Monday, March 19, 2018

Manuka Honey May Help Prevent, Treat Colon Cancer

Inhibitory effect of Manuka honey on human colon cancer HCT-116 and LoVo cells growth. Part 1: Suppression of proliferation, promotion of apoptosis and arrest of cell cycle 

Food & Function, Accepted Manuscript

Numerous investigations have been made on plant phenolic compounds and cancer prevention in recent decades. Manuka honey (MH) represents a good source of phenolic compounds such as luteolin, kaempferol, quercetin, gallic acid and syringic acid.

The aim of this work was to evaluate the chemopreventive effects of MH on human colon cancer HCT-116 and LoVo cells. Both cells were exposed to different concentration of MH (0-20 mg/mL for HCT-116 cells and 0-60 mg/mL for LoVo cells) for 48 h to measure apoptosis and cell cycle arrest as well as apoptosis and cell cycle regulatory gene and protein expression. MH exhibited profound inhibitory effects on cellular growth by reducing the proliferation ability, inducing apoptosis and arresting cell cycle in a dose-dependent manner.

Interestingly, MH treatment in non-malignant cells did not exert any significant toxicity at similar concentration. The apoptosis event was associated with increasing expression of p53, cleaved-PARP and caspase-3, and with the activation of both intrinsic (caspase-9) and extrinsic (caspase-8) apoptotic pathways. MH induced cell cycle arrest at S phase in HCT-116 cells, simultaneously, in LoVo cells, it arrested at G2/M phase through the modulation of cell cycle regulator genes (cyclin D1, cyclin E, CDK2, CDK4, p21, p27 and Rb). The expression of p-Akt was suppressed while the expression of p-p38MAPK, p-Erk1/2 and endoplasmic stress markers (ATF6 and XBP1) was increased for apoptosis induction.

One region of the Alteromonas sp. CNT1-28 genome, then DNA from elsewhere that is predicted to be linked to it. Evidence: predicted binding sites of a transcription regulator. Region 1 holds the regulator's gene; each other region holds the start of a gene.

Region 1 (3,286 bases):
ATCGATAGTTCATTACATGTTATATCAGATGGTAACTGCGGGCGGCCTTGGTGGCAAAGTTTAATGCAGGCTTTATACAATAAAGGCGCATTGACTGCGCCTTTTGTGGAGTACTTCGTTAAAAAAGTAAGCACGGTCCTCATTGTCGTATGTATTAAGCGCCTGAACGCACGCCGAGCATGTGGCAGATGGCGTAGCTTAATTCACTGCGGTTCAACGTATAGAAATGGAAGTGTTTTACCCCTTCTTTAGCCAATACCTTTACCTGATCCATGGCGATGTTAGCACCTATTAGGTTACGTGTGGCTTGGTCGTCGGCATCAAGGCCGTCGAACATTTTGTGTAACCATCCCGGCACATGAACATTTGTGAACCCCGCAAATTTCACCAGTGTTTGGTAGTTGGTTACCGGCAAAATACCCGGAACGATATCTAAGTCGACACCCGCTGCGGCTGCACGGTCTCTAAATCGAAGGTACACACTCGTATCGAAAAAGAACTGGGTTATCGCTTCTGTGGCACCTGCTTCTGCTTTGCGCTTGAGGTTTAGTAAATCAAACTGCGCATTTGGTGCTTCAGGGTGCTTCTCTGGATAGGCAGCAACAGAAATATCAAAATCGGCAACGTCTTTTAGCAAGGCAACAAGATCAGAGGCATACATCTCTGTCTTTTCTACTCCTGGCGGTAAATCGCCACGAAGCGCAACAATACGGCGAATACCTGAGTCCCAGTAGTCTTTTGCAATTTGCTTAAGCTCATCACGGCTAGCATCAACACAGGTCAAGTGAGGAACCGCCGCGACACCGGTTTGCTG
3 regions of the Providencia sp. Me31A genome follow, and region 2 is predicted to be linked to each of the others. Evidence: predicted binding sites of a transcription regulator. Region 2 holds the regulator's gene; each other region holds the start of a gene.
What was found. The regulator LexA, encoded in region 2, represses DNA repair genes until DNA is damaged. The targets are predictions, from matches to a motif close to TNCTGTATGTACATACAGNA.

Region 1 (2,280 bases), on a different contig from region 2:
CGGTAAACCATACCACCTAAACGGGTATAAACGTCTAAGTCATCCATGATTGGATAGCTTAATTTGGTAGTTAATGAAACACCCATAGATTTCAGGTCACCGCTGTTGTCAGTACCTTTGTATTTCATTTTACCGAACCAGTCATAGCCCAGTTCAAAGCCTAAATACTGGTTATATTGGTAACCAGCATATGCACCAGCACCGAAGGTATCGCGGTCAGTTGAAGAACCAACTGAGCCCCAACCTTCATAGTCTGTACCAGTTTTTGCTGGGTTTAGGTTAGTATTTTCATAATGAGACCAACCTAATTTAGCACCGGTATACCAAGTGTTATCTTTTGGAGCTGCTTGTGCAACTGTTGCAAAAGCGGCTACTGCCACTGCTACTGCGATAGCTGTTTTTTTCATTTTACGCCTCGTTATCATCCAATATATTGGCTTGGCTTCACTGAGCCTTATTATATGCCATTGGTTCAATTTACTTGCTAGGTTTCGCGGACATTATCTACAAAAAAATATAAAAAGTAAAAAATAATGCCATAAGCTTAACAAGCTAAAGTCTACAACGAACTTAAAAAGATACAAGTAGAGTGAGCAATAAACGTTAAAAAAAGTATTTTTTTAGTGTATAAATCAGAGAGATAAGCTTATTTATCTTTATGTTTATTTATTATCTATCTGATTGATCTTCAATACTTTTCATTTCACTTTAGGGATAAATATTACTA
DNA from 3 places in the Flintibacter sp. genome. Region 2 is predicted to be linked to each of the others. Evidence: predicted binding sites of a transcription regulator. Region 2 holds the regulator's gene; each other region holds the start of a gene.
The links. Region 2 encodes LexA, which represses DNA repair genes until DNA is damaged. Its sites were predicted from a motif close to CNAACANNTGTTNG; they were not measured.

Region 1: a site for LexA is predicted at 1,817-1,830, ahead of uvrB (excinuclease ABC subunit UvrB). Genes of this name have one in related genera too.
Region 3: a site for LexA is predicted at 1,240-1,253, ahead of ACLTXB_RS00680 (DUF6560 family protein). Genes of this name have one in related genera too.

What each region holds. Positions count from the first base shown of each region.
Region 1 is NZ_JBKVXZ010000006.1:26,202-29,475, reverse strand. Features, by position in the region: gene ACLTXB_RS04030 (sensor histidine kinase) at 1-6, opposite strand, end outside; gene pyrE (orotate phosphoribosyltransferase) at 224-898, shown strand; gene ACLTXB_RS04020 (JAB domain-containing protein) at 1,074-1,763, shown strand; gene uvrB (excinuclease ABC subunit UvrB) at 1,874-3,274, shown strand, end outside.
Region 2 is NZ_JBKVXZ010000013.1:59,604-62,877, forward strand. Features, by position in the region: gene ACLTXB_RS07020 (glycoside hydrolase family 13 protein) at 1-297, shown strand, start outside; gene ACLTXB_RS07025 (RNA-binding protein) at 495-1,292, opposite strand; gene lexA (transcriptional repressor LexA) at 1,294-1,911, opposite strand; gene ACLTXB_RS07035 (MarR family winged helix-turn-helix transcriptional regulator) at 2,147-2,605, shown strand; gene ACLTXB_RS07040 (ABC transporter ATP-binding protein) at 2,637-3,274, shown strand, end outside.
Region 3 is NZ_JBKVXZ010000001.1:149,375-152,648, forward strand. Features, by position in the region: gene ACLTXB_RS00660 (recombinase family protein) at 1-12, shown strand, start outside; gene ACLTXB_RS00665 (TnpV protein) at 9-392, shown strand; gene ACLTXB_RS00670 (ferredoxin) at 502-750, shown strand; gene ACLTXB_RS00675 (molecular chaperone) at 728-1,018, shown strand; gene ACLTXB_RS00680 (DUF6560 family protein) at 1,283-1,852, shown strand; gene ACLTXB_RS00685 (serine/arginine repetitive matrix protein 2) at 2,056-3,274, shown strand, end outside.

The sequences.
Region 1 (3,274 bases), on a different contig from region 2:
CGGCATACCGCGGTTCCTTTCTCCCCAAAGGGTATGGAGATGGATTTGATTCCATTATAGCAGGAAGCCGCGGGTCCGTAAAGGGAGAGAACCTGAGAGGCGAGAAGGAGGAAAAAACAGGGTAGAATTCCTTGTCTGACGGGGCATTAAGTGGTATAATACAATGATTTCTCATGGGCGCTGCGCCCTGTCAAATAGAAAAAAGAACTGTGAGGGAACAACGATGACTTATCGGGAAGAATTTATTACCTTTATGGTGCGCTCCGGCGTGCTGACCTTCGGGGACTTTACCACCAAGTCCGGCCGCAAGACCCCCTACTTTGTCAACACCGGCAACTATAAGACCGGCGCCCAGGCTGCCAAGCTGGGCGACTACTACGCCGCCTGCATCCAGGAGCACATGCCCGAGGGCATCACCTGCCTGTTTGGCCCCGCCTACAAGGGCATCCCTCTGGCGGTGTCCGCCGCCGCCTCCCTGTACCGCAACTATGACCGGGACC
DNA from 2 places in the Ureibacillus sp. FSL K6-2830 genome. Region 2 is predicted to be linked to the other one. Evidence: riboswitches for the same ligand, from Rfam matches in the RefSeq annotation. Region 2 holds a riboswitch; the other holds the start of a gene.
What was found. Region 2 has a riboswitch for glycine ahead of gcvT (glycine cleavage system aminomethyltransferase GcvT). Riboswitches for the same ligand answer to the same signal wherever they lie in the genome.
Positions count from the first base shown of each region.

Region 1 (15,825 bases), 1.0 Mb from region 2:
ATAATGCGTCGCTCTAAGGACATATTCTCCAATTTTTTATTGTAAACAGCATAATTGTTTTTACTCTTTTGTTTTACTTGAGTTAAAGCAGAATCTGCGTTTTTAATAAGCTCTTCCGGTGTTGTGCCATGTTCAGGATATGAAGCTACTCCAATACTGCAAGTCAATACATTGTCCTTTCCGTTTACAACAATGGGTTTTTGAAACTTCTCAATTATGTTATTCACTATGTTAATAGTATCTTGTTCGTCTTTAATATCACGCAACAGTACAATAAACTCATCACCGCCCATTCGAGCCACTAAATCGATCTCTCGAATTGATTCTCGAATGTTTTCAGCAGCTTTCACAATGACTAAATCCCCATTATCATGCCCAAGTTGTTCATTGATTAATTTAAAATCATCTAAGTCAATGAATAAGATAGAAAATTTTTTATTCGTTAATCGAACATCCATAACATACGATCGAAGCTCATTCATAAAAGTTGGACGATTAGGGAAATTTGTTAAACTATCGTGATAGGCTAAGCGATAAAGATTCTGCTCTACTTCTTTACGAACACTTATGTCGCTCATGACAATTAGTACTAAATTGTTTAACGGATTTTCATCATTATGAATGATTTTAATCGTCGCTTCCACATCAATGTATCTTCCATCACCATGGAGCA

Overall, these findings indicate that MH could be a promising preventive or curative food therapy for colon cancer.

Sunday, March 18, 2018

Propolis Helps Heal Diabetic Foot Ulcers

Topical propolis improves wound healing in patients with diabetic foot ulcer: a randomized controlled trial

Natural Product Research
Formerly Natural Product Letters
Latest Articles

In this randomized controlled trial, diabetic patients with foot ulcers (Wagner grades 1 and 2) were randomly assigned to conventional therapies for diabetic foot ulcer plus topical propolis ointment (5%; twice daily) or conventional therapies alone.